Hybrid martial arts
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Hybrid martial arts, also known as hybrid fighting systems or sometimes freestyle fighting, refer to martial arts or fighting systems that incorporate techniques and theories from several particular martial arts. While numerous martial arts borrow or adapt from other arts and to some extent could be considered hybrids, a hybrid martial art emphasizes its disparate origins.
The idea of hybridization or "mixing" of martial arts traditions originates in the 19th to early 20th century, when Asian traditions first came to the attention of European practitioners. Savate, a form of kickboxing developed by French sailors, may qualify as an early example. Another early example of cross-cultural hybridization in the martial arts is Bartitsu, created in 1899 as a combination of several forms of traditional jujutsu, Kodokan judo, English boxing, French savate and stick fighting.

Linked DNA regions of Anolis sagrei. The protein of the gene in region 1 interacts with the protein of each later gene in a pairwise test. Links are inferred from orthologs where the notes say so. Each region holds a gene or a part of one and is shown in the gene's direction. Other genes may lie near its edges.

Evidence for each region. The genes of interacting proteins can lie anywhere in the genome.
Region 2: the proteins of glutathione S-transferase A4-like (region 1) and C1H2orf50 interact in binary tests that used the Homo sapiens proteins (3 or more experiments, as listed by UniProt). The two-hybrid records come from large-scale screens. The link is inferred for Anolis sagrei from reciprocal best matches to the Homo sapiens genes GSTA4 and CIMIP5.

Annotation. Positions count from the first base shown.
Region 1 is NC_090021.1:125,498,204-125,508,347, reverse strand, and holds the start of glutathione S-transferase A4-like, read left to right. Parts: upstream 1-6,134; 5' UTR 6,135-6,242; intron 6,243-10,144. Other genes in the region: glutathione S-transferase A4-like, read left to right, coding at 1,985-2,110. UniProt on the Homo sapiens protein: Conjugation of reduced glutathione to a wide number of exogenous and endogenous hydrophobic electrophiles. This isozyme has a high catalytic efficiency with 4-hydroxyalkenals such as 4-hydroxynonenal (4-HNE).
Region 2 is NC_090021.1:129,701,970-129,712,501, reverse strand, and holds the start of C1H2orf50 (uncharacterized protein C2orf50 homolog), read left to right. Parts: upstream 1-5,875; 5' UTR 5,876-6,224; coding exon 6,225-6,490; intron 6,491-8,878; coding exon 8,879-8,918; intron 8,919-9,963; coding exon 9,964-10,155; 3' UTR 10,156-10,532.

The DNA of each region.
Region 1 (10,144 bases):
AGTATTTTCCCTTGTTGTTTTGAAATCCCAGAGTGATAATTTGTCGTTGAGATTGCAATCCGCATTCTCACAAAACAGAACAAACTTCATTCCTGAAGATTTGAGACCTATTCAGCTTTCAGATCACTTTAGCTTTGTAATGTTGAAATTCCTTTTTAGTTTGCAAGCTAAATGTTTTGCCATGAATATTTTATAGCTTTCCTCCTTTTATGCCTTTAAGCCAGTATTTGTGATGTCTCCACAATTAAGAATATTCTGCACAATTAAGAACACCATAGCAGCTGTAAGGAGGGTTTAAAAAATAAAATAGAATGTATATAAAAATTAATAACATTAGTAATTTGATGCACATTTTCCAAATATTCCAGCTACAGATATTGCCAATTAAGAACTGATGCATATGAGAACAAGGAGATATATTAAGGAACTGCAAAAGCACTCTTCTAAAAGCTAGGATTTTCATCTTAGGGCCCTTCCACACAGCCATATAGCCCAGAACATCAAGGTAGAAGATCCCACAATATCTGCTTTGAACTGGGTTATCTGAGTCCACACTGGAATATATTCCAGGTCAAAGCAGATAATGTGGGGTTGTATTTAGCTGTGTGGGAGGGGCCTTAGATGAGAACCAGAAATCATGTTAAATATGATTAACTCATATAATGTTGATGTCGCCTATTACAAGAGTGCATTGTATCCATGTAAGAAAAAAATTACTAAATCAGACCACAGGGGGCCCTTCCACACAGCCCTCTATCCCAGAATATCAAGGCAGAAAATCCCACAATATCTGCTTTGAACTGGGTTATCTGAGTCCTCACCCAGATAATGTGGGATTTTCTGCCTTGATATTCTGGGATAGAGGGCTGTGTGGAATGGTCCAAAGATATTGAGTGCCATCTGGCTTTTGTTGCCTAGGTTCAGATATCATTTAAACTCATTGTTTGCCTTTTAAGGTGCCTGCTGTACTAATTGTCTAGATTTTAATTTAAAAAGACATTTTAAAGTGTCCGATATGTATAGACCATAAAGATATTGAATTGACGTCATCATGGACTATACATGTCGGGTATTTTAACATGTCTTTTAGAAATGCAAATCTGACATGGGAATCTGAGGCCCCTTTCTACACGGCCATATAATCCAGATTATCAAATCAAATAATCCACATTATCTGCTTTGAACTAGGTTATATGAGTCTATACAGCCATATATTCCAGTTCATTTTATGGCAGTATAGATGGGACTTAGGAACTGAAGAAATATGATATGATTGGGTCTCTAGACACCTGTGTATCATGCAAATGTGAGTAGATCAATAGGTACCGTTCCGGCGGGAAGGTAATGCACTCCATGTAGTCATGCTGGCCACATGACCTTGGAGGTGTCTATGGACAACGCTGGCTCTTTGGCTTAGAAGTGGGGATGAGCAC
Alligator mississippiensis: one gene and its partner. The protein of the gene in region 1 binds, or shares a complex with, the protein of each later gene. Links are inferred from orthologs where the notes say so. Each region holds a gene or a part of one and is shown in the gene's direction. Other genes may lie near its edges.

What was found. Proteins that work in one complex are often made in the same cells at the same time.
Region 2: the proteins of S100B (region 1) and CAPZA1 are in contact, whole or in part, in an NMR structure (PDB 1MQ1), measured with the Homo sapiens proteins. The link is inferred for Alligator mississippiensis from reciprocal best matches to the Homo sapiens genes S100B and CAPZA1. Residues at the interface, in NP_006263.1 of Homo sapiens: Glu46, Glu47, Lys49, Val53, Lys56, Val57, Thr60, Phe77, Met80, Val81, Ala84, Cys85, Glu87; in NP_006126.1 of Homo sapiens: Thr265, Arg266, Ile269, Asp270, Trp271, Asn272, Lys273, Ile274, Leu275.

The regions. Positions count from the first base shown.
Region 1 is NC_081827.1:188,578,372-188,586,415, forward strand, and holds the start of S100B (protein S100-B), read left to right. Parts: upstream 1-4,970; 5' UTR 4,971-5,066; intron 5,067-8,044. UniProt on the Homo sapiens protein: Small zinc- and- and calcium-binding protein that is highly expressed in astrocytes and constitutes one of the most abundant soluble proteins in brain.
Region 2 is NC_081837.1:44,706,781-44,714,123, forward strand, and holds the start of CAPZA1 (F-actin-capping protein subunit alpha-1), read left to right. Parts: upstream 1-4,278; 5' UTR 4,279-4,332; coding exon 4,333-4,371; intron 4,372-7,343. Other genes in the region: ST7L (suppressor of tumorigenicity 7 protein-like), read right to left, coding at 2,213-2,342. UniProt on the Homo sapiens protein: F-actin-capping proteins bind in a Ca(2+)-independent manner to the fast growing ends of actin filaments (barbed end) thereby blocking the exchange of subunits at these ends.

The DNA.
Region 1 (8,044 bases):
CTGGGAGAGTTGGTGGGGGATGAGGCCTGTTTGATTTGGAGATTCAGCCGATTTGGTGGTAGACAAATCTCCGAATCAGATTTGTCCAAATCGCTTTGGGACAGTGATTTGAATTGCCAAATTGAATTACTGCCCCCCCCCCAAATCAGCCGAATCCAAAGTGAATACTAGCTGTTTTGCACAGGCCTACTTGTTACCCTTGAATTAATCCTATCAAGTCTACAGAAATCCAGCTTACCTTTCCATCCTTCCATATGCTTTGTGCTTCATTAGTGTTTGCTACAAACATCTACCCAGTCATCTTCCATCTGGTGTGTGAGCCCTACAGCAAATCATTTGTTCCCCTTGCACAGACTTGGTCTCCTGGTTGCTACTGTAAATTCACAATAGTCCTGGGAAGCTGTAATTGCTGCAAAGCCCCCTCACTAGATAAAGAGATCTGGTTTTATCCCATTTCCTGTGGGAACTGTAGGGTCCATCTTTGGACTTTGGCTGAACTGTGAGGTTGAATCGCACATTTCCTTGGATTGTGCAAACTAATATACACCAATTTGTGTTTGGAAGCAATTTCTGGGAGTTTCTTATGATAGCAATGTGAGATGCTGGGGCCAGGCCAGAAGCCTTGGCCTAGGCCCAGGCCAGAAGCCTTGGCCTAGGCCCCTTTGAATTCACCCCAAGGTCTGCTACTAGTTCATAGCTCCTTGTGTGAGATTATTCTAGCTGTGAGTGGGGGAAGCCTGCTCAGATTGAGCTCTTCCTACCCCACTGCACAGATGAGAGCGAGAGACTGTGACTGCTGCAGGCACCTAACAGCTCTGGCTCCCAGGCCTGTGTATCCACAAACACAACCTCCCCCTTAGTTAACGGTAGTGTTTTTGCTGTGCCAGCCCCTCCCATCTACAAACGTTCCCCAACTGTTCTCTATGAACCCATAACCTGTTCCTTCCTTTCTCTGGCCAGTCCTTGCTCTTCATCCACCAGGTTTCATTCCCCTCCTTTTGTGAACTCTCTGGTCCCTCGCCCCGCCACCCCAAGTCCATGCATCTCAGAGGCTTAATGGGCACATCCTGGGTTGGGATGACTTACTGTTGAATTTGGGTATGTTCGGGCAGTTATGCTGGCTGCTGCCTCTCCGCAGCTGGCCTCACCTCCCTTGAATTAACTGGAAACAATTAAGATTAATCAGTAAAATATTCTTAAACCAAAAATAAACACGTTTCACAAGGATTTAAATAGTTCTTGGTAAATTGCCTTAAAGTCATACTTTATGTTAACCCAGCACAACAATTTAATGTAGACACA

The concept rose to wide popularity during the 1960s and 1970s, with the development of kickboxing styles; Bruce Lee's Jeet Kune Do (1967) that uses aspects derived from various arts including Wing Chun, Boxing, and Fencing; Zen Do Kai (1970)[undue weight? ], which incorporates Muay Thai, kickboxing and elements of judo, Taekwondo, Brazilian Jiu-Jitsu, and many other martial arts. Around the same time Bruce Lee was mixing martial arts in China, Grandmasters Robert Beal and Fred Degerberg were doing the same in North America. Beal created a style he called "Bushido", which is a blend of various Chinese and Japanese fighting styles mixed with western boxing. Degerberg went on to create his own school and teach his own variation of blended martial arts.
Since 1993, hybridization of martial arts has culminated in the development of mixed martial arts, a sport which combined the already hybridized styles of Brazilian Vale tudo fighting and kickboxing, among others.
See also